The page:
Watch an Indigo Snake Consume a Python Whole

Written by Sharon Parry
Updated: May 1, 2023
© Radiant Reptilia/
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Key Points:

  • Eastern indigo snakes are the longest snakes found in the United States, reaching lengths of 5 to 7 feet, with the record length exceeding 8.5 feet.
  • Pythons are native to Asia.
  • In this video, an indigo snake eats a python whole.

Indigo snakes are long, black, and formidable hunters. They are also sometimes called the eastern indigo snake and are found in the southern and central United States.

Even though they are not venomous, they are large and fearless, and exceptionally good at hunting prey. With iridescent blue-black scales that can appear purple in some lights, they are also beautiful snakes!

This video is a striking example of one species of snake hunting another and gives us an up-close view of an indigo snake in action.

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indigo snake
Eastern indigo snakes are the longest snakes found in the United States, reaching lengths of 5 to 7 feet, with the record length exceeding 8.5 feet.

©Radiant Reptilia/

How Could Indigos and Pythons Meet?

Burmese pythons are a native snake of Asia but are not a natural inhabitant of Florida, which is, according to the video notes and comments, where this footage was filmed. They were introduced into the area during the 1970s and 1980s as part of the exotic pet trade.

Many would-be snake owners found that they could not cope with these large animals and released them into the wild whilst others escaped. They began to breed and establish a population of their own which has had consequences for native species.

However, here we see one of those native species getting its own back on the python in a spectacular way! The python is a large snake and can grow over 20 feet long. This one is a baby python and may have tried to move away from the nest before predators could pick up the scent. Unfortunately for this little python, it is already too late because they have been detected by an indigo snake.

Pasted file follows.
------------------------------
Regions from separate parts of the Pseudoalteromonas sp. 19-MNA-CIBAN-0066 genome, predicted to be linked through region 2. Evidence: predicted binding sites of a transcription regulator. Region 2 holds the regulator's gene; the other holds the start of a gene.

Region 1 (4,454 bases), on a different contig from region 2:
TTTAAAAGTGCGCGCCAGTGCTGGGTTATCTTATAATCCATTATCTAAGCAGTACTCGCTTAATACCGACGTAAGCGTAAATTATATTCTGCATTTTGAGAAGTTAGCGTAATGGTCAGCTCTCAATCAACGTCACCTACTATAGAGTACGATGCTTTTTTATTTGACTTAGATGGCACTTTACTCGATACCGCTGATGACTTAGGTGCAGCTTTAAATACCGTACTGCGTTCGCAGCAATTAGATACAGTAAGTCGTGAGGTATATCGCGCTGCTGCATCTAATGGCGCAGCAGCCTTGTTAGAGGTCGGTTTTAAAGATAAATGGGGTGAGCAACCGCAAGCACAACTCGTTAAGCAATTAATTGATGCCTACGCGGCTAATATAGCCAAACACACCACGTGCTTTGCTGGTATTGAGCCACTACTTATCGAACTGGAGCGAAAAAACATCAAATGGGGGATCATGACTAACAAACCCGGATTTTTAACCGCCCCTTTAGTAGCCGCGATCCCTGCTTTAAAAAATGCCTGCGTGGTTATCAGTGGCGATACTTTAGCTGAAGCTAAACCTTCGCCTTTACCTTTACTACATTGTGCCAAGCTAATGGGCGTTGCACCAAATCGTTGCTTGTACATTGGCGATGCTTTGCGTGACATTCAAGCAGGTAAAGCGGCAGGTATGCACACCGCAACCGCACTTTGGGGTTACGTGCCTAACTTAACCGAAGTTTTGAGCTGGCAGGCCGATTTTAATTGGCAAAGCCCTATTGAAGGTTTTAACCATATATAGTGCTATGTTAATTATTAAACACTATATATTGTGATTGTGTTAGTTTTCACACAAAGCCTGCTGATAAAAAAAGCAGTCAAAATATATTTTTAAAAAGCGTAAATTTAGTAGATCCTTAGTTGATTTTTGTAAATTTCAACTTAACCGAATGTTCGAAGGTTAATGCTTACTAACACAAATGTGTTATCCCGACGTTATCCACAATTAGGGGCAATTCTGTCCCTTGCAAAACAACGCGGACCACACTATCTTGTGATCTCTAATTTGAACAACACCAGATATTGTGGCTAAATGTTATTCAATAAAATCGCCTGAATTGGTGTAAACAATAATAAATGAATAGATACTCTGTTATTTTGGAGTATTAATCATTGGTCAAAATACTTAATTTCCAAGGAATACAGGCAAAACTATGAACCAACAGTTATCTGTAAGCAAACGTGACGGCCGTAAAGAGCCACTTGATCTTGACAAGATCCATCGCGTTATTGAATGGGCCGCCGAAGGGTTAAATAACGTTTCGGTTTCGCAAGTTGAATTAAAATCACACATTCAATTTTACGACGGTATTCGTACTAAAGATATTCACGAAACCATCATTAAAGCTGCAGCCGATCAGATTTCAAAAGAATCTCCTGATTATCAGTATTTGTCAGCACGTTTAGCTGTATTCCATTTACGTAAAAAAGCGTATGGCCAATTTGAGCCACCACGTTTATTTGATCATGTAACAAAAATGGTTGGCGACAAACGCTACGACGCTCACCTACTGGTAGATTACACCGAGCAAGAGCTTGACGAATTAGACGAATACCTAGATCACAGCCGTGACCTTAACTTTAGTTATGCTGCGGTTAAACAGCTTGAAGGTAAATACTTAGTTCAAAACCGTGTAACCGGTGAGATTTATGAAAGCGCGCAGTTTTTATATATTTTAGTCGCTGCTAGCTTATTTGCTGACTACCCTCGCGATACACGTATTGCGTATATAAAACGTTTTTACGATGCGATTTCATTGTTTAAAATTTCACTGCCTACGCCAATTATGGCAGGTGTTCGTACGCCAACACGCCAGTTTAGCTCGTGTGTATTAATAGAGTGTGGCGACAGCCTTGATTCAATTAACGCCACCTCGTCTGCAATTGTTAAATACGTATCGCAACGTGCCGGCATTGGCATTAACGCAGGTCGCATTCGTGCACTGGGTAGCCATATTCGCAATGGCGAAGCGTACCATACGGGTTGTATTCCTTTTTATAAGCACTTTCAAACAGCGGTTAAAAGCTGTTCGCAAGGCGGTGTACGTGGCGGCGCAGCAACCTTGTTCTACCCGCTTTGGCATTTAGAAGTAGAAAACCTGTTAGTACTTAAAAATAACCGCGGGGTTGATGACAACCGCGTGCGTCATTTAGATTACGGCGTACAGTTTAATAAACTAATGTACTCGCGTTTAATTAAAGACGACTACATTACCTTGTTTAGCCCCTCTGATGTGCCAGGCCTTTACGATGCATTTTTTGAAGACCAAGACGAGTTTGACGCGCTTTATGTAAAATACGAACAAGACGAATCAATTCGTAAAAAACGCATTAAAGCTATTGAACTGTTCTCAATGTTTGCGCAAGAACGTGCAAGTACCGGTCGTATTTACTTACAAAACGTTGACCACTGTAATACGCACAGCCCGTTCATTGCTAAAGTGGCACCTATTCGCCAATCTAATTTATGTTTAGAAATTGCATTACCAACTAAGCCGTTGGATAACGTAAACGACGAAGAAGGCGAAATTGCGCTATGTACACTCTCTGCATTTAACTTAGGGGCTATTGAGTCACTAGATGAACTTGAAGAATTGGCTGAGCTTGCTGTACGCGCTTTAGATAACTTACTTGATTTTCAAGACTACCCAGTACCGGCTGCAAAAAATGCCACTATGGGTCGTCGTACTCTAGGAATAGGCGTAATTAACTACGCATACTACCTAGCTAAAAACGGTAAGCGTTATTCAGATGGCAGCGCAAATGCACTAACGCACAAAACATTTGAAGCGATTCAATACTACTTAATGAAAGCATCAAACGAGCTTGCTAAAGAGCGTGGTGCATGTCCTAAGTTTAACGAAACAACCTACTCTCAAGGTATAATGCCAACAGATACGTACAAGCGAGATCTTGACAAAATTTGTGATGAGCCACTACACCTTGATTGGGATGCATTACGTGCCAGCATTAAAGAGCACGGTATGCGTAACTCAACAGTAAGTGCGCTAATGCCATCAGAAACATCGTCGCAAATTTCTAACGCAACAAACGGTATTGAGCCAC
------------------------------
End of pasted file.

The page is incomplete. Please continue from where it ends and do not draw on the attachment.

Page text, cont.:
Pythons are also hunted by humans and alligators; in turn, they hunt their own prey by grasping them with sharp teeth and then coiling around the animals and squeezing them until they suffocate. We see the small python attempting that tactic on the larger snake as a form of defense but without success.

Indigo snake - wrapped up tightly
The indigo snake is best known for its blue-black scales.

©Patrick K. Campbell/

Indigo Snake Hunting a Python

The attack starts when the indigo snake picks up the scent of its prey. They follow behind for a short time, carefully maneuvering themselves into a good position to strike, which they do to great effect. They grasp the python just behind their head, which secures it and partially blocks the airway.

Biggest Snakes: The Burmese Python
Due to their large size, Burmese pythons have few predators.

©Heiko Kiera/

The tactic is to pin the python to the ground until they are exhausted. It stays in this position until the younger snake tires and stops struggling so much. Then they drag their prey back to their den whilst swallowing their prey alive and whole.

At the end of the video, we see the last part of the python’s tail disappear into the indigo’s mouth. Job done!

Are Indigo Snakes Normally Cannibalistic?

Eastern Indigo Snake peeking through some palm leaves
Texas indigo snakes are large active snakes that flush out prey and then overpower it.